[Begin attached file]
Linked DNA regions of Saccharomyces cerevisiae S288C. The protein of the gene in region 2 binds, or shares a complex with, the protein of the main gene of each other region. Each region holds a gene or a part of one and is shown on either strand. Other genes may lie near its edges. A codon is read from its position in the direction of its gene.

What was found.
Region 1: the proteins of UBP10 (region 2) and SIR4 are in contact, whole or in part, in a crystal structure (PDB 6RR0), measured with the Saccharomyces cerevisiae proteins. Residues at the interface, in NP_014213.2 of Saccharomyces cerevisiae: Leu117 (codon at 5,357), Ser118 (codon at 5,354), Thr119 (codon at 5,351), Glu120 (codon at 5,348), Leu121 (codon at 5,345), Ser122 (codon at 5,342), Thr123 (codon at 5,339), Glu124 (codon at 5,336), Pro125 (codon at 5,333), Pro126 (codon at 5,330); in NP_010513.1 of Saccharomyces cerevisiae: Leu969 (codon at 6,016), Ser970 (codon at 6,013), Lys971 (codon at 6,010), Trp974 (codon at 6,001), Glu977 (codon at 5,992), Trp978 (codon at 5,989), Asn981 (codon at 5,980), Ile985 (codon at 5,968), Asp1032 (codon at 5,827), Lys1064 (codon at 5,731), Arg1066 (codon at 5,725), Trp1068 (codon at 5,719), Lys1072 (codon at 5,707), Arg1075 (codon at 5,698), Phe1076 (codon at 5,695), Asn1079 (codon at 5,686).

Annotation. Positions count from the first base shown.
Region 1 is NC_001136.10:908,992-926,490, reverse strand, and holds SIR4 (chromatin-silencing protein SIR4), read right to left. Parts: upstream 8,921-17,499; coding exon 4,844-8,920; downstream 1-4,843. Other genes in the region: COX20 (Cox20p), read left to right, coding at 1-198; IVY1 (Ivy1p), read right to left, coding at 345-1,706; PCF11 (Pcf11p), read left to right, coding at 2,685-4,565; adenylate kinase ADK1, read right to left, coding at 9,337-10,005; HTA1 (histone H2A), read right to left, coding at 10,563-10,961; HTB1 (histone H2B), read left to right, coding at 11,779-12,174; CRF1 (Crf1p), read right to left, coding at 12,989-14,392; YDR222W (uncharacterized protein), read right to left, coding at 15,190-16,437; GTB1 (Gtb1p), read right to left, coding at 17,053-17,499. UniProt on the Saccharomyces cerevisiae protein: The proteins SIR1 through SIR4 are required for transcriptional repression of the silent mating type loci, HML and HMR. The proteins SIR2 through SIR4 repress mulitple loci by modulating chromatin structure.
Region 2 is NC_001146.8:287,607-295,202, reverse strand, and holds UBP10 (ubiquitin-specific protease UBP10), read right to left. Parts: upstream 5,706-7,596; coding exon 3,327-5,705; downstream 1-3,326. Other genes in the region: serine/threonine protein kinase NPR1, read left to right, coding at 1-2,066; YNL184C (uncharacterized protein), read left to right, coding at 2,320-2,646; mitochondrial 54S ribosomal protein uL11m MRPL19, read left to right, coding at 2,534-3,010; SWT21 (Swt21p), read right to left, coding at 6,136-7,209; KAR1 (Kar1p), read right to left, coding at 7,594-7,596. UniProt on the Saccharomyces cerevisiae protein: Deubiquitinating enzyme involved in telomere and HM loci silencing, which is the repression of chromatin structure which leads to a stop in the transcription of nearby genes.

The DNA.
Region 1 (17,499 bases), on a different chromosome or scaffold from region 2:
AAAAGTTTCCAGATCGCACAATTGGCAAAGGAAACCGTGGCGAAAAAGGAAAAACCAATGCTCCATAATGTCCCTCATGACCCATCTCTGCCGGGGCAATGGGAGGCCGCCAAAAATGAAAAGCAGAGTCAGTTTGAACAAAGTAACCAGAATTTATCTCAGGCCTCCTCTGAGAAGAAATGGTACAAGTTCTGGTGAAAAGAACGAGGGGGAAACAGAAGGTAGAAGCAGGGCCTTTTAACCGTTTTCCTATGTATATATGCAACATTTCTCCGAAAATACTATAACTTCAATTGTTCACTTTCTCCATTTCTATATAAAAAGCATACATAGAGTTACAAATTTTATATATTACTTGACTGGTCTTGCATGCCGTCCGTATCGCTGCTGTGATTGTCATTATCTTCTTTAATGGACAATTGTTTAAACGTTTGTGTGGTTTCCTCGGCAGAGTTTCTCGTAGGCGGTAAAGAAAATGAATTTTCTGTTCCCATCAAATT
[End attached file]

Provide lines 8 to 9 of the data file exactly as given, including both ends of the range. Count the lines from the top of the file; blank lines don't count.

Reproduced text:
Region 1 (17,499 bases), on a different chromosome or scaffold from region 2:
AAAAGTTTCCAGATCGCACAATTGGCAAAGGAAACCGTGGCGAAAAAGGAAAAACCAATGCTCCATAATGTCCCTCATGACCCATCTCTGCCGGGGCAATGGGAGGCCGCCAAAAATGAAAAGCAGAGTCAGTTTGAACAAAGTAACCAGAATTTATCTCAGGCCTCCTCTGAGAAGAAATGGTACAAGTTCTGGTGAAAAGAACGAGGGGGAAACAGAAGGTAGAAGCAGGGCCTTTTAACCGTTTTCCTATGTATATATGCAACATTTCTCCGAAAATACTATAACTTCAATTGTTCACTTTCTCCATTTCTATATAAAAAGCATACATAGAGTTACAAATTTTATATATTACTTGACTGGTCTTGCATGCCGTCCGTATCGCTGCTGTGATTGTCATTATCTTCTTTAATGGACAATTGTTTAAACGTTTGTGTGGTTTCCTCGGCAGAGTTTCTCGTAGGCGGTAAAGAAAATGAATTTTCTGTTCCCATCAAATT